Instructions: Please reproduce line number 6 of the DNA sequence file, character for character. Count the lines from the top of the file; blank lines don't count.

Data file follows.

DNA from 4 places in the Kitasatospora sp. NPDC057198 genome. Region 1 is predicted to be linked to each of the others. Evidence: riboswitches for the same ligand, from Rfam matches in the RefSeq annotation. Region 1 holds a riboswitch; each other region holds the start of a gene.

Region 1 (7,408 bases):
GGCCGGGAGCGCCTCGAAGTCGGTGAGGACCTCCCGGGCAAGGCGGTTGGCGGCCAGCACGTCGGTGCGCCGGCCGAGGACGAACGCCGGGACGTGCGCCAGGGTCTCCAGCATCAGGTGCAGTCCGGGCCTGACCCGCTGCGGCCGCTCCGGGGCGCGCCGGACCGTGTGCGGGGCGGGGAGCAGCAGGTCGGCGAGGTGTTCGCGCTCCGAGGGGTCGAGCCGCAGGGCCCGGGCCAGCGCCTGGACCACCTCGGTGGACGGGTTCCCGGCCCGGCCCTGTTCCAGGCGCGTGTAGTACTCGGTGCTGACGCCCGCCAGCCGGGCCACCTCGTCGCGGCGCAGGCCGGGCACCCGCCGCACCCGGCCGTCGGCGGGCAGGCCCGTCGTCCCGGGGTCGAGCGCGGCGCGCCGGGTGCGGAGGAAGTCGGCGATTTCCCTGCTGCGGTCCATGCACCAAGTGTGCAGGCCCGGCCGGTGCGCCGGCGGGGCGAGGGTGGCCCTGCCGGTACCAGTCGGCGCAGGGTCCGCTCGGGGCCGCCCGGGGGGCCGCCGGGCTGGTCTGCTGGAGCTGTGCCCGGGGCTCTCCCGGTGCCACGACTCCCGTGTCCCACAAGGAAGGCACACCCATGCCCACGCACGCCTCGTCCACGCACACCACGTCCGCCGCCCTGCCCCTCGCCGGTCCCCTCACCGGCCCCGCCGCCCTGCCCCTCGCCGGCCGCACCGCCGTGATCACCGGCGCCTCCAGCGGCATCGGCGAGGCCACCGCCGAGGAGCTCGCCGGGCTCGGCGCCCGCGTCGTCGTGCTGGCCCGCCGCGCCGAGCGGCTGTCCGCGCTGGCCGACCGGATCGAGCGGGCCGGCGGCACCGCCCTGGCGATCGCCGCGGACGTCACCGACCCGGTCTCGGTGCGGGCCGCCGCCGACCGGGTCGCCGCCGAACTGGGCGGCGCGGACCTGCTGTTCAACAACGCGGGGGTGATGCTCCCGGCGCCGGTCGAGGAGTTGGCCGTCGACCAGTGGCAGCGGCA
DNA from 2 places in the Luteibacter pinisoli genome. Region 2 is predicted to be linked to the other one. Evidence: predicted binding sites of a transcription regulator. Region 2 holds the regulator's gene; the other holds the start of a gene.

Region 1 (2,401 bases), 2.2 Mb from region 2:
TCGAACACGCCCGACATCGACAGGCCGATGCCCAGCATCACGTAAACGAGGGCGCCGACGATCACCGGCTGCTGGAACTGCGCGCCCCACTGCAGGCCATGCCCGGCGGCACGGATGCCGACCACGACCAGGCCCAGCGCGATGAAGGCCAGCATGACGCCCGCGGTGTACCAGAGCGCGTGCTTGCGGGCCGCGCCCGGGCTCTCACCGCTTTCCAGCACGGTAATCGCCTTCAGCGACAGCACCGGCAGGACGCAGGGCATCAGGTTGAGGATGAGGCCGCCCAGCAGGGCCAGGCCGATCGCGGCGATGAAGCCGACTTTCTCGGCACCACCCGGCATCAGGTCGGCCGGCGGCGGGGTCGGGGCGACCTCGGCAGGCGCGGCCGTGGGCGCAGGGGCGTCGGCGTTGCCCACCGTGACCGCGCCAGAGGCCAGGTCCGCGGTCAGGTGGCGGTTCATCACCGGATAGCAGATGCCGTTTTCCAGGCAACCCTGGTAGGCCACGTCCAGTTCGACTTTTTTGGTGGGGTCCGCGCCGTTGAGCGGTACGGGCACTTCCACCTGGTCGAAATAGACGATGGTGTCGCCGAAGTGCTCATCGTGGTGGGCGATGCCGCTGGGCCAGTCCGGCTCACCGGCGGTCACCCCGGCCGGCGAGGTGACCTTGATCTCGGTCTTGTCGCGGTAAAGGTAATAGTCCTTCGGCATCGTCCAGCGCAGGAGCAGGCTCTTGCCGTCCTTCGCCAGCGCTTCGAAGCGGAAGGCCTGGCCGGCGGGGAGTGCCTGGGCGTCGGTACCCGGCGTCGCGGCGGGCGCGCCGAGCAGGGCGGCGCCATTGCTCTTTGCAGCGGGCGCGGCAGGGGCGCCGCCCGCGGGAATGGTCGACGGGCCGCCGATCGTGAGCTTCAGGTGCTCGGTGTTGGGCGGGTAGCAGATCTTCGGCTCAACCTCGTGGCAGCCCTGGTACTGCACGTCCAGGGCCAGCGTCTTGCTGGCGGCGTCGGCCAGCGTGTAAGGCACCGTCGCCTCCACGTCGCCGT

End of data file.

TCGAACACGCCCGACATCGACAGGCCGATGCCCAGCATCACGTAAACGAGGGCGCCGACGATCACCGGCTGCTGGAACTGCGCGCCCCACTGCAGGCCATGCCCGGCGGCACGGATGCCGACCACGACCAGGCCCAGCGCGATGAAGGCCAGCATGACGCCCGCGGTGTACCAGAGCGCGTGCTTGCGGGCCGCGCCCGGGCTCTCACCGCTTTCCAGCACGGTAATCGCCTTCAGCGACAGCACCGGCAGGACGCAGGGCATCAGGTTGAGGATGAGGCCGCCCAGCAGGGCCAGGCCGATCGCGGCGATGAAGCCGACTTTCTCGGCACCACCCGGCATCAGGTCGGCCGGCGGCGGGGTCGGGGCGACCTCGGCAGGCGCGGCCGTGGGCGCAGGGGCGTCGGCGTTGCCCACCGTGACCGCGCCAGAGGCCAGGTCCGCGGTCAGGTGGCGGTTCATCACCGGATAGCAGATGCCGTTTTCCAGGCAACCCTGGTAGGCCACGTCCAGTTCGACTTTTTTGGTGGGGTCCGCGCCGTTGAGCGGTACGGGCACTTCCACCTGGTCGAAATAGACGATGGTGTCGCCGAAGTGCTCATCGTGGTGGGCGATGCCGCTGGGCCAGTCCGGCTCACCGGCGGTCACCCCGGCCGGCGAGGTGACCTTGATCTCGGTCTTGTCGCGGTAAAGGTAATAGTCCTTCGGCATCGTCCAGCGCAGGAGCAGGCTCTTGCCGTCCTTCGCCAGCGCTTCGAAGCGGAAGGCCTGGCCGGCGGGGAGTGCCTGGGCGTCGGTACCCGGCGTCGCGGCGGGCGCGCCGAGCAGGGCGGCGCCATTGCTCTTTGCAGCGGGCGCGGCAGGGGCGCCGCCCGCGGGAATGGTCGACGGGCCGCCGATCGTGAGCTTCAGGTGCTCGGTGTTGGGCGGGTAGCAGATCTTCGGCTCAACCTCGTGGCAGCCCTGGTACTGCACGTCCAGGGCCAGCGTCTTGCTGGCGGCGTCGGCCAGCGTGTAAGGCACCGTCGCCTCCACGTCGCCGT